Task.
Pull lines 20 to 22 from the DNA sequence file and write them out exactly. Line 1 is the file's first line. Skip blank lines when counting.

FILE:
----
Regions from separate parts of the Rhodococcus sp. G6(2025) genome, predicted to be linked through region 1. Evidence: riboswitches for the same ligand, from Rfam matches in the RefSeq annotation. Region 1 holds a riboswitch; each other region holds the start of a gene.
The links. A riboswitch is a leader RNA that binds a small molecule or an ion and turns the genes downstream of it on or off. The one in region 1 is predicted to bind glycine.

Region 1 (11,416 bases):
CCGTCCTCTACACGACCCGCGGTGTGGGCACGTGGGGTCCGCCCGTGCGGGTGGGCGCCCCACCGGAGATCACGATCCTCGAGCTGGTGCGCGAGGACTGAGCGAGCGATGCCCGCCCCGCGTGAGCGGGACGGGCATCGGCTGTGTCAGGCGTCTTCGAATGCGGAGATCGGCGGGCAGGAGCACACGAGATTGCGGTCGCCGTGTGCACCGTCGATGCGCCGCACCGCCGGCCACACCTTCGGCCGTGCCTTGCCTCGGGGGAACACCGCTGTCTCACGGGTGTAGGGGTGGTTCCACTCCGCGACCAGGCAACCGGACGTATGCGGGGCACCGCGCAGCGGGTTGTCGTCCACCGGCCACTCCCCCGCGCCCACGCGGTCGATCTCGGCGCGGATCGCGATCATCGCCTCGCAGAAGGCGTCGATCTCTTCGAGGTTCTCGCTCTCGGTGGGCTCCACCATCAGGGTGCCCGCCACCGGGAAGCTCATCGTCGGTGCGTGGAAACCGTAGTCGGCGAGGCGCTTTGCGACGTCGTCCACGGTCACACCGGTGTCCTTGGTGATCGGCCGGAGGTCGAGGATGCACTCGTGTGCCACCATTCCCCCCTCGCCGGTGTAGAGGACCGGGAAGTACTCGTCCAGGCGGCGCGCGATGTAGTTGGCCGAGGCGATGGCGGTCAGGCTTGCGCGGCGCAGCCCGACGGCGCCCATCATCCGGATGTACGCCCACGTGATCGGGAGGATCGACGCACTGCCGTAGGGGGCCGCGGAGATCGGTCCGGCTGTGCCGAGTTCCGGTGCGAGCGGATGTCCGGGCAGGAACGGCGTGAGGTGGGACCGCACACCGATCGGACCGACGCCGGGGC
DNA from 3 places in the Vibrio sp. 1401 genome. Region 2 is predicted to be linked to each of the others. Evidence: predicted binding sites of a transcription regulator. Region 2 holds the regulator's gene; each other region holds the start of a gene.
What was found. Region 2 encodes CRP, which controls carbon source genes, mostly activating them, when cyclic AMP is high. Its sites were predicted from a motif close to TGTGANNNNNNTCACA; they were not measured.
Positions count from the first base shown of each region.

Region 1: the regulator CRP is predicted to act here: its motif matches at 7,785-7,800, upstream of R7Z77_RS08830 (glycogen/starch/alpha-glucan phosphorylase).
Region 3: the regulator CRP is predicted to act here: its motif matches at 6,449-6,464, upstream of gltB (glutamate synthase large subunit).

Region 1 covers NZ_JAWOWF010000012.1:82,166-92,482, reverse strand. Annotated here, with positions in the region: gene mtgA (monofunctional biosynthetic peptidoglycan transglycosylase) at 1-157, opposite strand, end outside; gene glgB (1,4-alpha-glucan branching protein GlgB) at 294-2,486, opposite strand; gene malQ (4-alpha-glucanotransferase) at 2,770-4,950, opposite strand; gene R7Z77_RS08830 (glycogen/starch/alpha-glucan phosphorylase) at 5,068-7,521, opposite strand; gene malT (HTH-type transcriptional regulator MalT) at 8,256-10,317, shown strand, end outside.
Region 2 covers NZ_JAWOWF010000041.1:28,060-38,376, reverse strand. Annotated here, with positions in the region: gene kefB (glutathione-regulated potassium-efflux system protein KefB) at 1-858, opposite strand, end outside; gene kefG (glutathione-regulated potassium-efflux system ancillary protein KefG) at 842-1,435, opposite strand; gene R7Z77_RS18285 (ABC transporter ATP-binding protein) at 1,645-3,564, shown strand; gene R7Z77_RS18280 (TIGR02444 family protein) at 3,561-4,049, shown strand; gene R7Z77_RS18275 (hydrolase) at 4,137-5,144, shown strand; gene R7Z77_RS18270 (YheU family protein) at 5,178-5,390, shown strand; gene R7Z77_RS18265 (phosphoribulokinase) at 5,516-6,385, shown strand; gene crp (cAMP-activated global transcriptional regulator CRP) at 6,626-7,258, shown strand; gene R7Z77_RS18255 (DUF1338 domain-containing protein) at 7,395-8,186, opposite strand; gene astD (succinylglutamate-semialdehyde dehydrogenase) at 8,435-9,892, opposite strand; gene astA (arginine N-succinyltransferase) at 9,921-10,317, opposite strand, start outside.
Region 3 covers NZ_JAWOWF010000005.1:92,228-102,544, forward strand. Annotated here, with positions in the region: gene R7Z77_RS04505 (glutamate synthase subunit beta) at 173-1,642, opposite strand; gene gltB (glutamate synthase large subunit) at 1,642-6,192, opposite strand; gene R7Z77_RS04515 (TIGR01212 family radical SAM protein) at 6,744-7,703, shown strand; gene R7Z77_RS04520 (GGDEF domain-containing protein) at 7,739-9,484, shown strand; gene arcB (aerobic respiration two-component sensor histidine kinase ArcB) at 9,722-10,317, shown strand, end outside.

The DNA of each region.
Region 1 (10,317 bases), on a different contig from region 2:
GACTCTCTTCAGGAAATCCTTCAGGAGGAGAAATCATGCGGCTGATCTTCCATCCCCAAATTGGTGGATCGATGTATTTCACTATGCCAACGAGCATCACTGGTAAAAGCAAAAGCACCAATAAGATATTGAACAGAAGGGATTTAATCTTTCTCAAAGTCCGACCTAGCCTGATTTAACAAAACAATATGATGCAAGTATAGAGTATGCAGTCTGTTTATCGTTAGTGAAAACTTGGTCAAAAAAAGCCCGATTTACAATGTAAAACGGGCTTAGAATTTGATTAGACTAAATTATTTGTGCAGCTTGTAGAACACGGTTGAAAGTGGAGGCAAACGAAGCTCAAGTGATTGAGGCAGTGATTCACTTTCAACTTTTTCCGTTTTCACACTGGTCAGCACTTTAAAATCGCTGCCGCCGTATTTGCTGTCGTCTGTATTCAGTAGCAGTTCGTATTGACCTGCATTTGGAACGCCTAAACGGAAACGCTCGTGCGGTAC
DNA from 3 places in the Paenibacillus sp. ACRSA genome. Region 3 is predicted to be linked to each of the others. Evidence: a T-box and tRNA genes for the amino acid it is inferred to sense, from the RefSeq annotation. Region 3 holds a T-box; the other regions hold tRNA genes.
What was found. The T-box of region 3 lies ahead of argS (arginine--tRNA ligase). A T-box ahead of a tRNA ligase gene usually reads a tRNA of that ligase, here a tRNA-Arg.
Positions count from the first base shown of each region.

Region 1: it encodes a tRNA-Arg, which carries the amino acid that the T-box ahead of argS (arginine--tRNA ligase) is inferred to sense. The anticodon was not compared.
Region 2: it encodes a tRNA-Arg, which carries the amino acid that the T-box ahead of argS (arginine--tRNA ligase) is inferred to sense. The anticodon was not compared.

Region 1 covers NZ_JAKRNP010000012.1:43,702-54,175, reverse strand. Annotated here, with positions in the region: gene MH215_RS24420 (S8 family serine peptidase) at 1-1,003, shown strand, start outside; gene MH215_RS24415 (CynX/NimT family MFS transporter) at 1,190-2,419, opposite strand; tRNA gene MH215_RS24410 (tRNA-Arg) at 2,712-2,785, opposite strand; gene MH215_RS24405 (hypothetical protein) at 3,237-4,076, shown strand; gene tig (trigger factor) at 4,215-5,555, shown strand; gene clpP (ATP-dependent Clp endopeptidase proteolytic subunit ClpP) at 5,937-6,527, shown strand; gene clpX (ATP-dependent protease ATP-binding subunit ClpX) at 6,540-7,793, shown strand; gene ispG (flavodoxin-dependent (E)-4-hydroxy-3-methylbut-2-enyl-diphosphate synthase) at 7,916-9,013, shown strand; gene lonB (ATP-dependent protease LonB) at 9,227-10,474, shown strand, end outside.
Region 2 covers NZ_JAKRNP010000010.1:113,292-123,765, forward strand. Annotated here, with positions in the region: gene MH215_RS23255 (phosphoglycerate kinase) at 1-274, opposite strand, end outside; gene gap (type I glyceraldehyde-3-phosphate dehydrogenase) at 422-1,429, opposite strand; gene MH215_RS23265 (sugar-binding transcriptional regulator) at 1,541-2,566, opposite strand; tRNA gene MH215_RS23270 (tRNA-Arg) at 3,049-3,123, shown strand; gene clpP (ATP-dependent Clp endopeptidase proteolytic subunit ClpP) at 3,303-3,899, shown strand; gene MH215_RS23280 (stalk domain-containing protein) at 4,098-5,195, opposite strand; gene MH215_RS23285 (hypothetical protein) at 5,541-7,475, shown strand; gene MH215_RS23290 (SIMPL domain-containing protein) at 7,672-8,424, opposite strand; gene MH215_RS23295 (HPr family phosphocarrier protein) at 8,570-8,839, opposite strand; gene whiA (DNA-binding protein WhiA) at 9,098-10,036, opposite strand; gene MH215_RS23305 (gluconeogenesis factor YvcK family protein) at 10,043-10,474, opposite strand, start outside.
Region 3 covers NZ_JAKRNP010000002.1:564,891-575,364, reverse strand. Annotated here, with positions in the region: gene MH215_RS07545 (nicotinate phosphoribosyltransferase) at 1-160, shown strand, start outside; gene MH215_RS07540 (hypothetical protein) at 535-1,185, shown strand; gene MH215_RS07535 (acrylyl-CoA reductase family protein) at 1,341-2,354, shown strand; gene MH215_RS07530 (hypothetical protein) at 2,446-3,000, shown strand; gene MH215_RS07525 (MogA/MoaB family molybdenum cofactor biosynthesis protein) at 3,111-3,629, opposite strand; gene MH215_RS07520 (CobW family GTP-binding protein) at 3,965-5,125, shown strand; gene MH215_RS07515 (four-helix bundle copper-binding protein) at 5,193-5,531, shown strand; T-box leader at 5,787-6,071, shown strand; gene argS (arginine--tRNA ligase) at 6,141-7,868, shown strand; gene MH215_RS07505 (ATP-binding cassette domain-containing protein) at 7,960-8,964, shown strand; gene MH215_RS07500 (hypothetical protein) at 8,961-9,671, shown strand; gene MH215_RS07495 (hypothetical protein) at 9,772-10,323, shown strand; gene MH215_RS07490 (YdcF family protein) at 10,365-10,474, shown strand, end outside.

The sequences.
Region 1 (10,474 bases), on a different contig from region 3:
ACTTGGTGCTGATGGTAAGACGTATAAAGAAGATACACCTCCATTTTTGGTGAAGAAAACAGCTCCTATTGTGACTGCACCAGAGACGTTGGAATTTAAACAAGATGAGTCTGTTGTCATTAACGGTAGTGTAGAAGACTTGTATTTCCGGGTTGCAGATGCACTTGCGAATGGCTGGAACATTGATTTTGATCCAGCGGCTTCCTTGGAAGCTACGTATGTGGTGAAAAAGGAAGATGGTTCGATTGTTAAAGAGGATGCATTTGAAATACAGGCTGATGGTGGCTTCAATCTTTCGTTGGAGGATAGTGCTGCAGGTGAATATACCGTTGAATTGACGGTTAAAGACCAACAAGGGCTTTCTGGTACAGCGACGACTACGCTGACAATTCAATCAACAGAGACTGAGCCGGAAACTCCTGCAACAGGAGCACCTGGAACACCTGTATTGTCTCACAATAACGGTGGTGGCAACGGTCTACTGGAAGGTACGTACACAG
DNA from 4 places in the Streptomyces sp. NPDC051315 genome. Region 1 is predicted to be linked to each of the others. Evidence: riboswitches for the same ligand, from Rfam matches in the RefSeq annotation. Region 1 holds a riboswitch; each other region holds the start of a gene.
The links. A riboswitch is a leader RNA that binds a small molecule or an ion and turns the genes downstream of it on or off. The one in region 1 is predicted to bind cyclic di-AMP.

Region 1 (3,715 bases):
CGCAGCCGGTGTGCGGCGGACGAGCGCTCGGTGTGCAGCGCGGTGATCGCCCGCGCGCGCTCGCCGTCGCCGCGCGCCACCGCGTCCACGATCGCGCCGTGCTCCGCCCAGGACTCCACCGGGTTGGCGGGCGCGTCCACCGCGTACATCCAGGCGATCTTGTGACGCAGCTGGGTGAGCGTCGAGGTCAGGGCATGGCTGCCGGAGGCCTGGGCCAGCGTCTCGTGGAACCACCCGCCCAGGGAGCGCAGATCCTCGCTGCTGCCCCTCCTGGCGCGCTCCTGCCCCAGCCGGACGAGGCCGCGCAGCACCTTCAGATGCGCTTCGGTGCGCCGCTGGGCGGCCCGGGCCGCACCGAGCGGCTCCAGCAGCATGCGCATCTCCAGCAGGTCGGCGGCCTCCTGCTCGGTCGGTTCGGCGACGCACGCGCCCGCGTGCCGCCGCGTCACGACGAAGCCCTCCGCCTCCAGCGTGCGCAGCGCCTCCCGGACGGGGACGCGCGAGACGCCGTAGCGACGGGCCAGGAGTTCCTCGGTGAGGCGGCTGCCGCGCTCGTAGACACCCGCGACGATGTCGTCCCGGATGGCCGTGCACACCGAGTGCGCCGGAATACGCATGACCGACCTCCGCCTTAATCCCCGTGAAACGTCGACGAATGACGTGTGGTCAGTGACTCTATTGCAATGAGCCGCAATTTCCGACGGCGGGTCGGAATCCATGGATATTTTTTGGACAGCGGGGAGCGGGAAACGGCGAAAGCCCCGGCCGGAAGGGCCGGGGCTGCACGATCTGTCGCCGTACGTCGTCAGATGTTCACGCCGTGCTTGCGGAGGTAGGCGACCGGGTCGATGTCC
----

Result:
Region 2: it encodes a tRNA-Arg, which carries the amino acid that the T-box ahead of argS (arginine--tRNA ligase) is inferred to sense. The anticodon was not compared.

Region 1 covers NZ_JAKRNP010000012.1:43,702-54,175, reverse strand. Annotated here, with positions in the region: gene MH215_RS24420 (S8 family serine peptidase) at 1-1,003, shown strand, start outside; gene MH215_RS24415 (CynX/NimT family MFS transporter) at 1,190-2,419, opposite strand; tRNA gene MH215_RS24410 (tRNA-Arg) at 2,712-2,785, opposite strand; gene MH215_RS24405 (hypothetical protein) at 3,237-4,076, shown strand; gene tig (trigger factor) at 4,215-5,555, shown strand; gene clpP (ATP-dependent Clp endopeptidase proteolytic subunit ClpP) at 5,937-6,527, shown strand; gene clpX (ATP-dependent protease ATP-binding subunit ClpX) at 6,540-7,793, shown strand; gene ispG (flavodoxin-dependent (E)-4-hydroxy-3-methylbut-2-enyl-diphosphate synthase) at 7,916-9,013, shown strand; gene lonB (ATP-dependent protease LonB) at 9,227-10,474, shown strand, end outside.
Region 2 covers NZ_JAKRNP010000010.1:113,292-123,765, forward strand. Annotated here, with positions in the region: gene MH215_RS23255 (phosphoglycerate kinase) at 1-274, opposite strand, end outside; gene gap (type I glyceraldehyde-3-phosphate dehydrogenase) at 422-1,429, opposite strand; gene MH215_RS23265 (sugar-binding transcriptional regulator) at 1,541-2,566, opposite strand; tRNA gene MH215_RS23270 (tRNA-Arg) at 3,049-3,123, shown strand; gene clpP (ATP-dependent Clp endopeptidase proteolytic subunit ClpP) at 3,303-3,899, shown strand; gene MH215_RS23280 (stalk domain-containing protein) at 4,098-5,195, opposite strand; gene MH215_RS23285 (hypothetical protein) at 5,541-7,475, shown strand; gene MH215_RS23290 (SIMPL domain-containing protein) at 7,672-8,424, opposite strand; gene MH215_RS23295 (HPr family phosphocarrier protein) at 8,570-8,839, opposite strand; gene whiA (DNA-binding protein WhiA) at 9,098-10,036, opposite strand; gene MH215_RS23305 (gluconeogenesis factor YvcK family protein) at 10,043-10,474, opposite strand, start outside.